battle planning/battle command logoG-6 planning and supporting Signal battle command

by CPT Matt Armstrong and LTC Lori Sussman

This article discusses the G-6 Signal planner�s role in the division course-of-action development process, wargaming process and battle-tracking and reporting process. The G-6 planner must learn and apply these processes to the overall pursuit of an endstate, which includes not only the division�s operations plan but also creation of the Signal execution matrix and the overall division communications-support plan.

It�s important to understand the roles and responsibilities of other division-staff members to coordinate properly. The G-6 planner must be clear as to the planner�s role vs. the Signal battalion S-3�s role during the military decision-making process. In this way, the G-6 planner ensures the division commander has seamless voice and data communications through all combat-operations phases.

Planning with division graphics

To conduct the planning process to standard, the G-6 planner must execute the preparatory phase of MDMP first by accurately creating and applying the use of Signal operational graphics and overlays in conjunction with the division�s graphics. These final products will aid not only the G-6 planner in providing the overall division communications-support plan, but they also will provide a useful tool for the Signal battalion S-3 to use during the battle for current battle-tracking and future operations.

The first priority for the G-6 Signal planner is to obtain the correct map sheets of the current operations area and apply current division graphics to them. These map sheets will preferably be 1:50,000, and the graphics will reflect the most current division tactical information � including tactical assembly areas, Paladin assembly areas, engagement areas, main and alternate supply routes, forward-edge-of-battle areas, target-reference points, no-fire zones, templated enemy locations and likely enemy avenues of approach. On the graphics, the G-6 planner will identify all key terrain that will aid in installing key Signal assets, as well as other key terrain such as flight landing strips, river-crossing points and areas where Signal support isn�t feasible.

Military decision-making process

Phase Products/tasks
Mission receipt Prep map; apply division graphics; plot key locations
Mission analysis Identify implied, specified tasks; constraints; facts; assumptions
COA development Provide feedback to G-3/Signal battalion S-3 on feasible COAs
COA analysis (wargame) Signal execution matrix
COA comparison  Briefing to CG
COA approval  CG�s decision
Orders production Annex K
Rehearsal Annex K; Signal execution matrix

When the mapboard and graphics have been correctly set up with the most current and accurate information, the G-6 planner must then plot the current locations of all key division assets. These assets include (but aren�t limited to) Multiple-Launch Rocket System locations, Q-36/37 Firefinder locations, Avenger missile locations, TRQ (a signal-intelligence-gathering piece of equipment used by military intelligence) locations, forward ammunition-resupply points/battalion-support areas/cache locations, attack-helicopter locations and airstrip locations. In addition to these key areas of concern, the G-6 planner will plot the locations of the three division command posts: the division tactical, division main and division rear CPs. If possible, the G-6 planner will also add the brigade and separate-battalion CPs as well. In this way, the planner can determine if there are enough mobile-subscriber equipment and frequency-modulation assets to connect all three division CPs to each other, and for the division CPs to connect to the major subordinate commands the division is controlling.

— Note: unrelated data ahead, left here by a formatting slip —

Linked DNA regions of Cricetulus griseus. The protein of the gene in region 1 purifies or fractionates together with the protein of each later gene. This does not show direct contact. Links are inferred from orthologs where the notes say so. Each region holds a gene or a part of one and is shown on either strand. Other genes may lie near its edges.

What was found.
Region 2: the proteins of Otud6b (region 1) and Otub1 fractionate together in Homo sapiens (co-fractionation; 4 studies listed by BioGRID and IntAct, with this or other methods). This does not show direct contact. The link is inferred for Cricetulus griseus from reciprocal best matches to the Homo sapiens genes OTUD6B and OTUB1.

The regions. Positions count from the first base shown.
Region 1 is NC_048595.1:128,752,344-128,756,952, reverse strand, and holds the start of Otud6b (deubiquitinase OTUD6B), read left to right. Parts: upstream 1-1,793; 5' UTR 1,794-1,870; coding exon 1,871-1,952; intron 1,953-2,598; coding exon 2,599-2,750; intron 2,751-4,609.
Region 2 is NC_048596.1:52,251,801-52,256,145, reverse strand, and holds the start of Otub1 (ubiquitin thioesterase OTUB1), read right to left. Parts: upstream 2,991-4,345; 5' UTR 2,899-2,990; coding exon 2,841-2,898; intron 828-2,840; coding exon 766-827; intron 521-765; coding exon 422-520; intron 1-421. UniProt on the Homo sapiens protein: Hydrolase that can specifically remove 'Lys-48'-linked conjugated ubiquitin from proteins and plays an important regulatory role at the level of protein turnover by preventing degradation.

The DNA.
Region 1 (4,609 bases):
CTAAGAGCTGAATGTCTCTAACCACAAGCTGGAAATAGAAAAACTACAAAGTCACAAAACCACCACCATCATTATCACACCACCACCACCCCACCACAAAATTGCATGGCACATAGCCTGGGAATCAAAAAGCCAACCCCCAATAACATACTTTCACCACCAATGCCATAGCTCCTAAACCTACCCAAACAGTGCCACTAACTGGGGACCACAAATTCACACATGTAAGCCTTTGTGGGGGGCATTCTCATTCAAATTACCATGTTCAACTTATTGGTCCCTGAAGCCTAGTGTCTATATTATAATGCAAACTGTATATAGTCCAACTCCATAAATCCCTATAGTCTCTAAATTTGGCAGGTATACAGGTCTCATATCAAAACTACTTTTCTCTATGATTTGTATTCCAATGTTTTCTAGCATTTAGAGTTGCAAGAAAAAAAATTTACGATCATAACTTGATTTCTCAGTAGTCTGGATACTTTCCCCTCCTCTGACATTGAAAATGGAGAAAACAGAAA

Plotting this data and preparing the map and graphics falls on the shoulders of the G-6 planning noncommissioned officer. The planning NCO is also responsible for constantly maintaining situation awareness about the entire battle and must continually update the deputy G-6 and other G-6 planners. The G-6 planner, however, will ultimately be responsible for ensuring the map�s and data�s accuracy, as well as their timely updating throughout the course of the battle or operation.

G-6, Signal battalion roles

With all initial preparations complete, and after the division warning order/operations order has been received, the G-6 planner is now armed to properly execute his estimate of the situation. This involves carefully and meticulously analyzing higher-up�s warno/opord and extracting pertinent information that will aid the planner in making a precise picture of the battlefield and how best to support the maneuver elements. During mission analysis, the planner will identify specified and implied tasks, and determine from those the essential-tasks constraints. At the same time, the planner must also identify key planning assumptions and facts, as well as key terrain, and begin to formulate requests for information necessary to continue the planning process. All this extracted information will be fed back the division G-3 planners.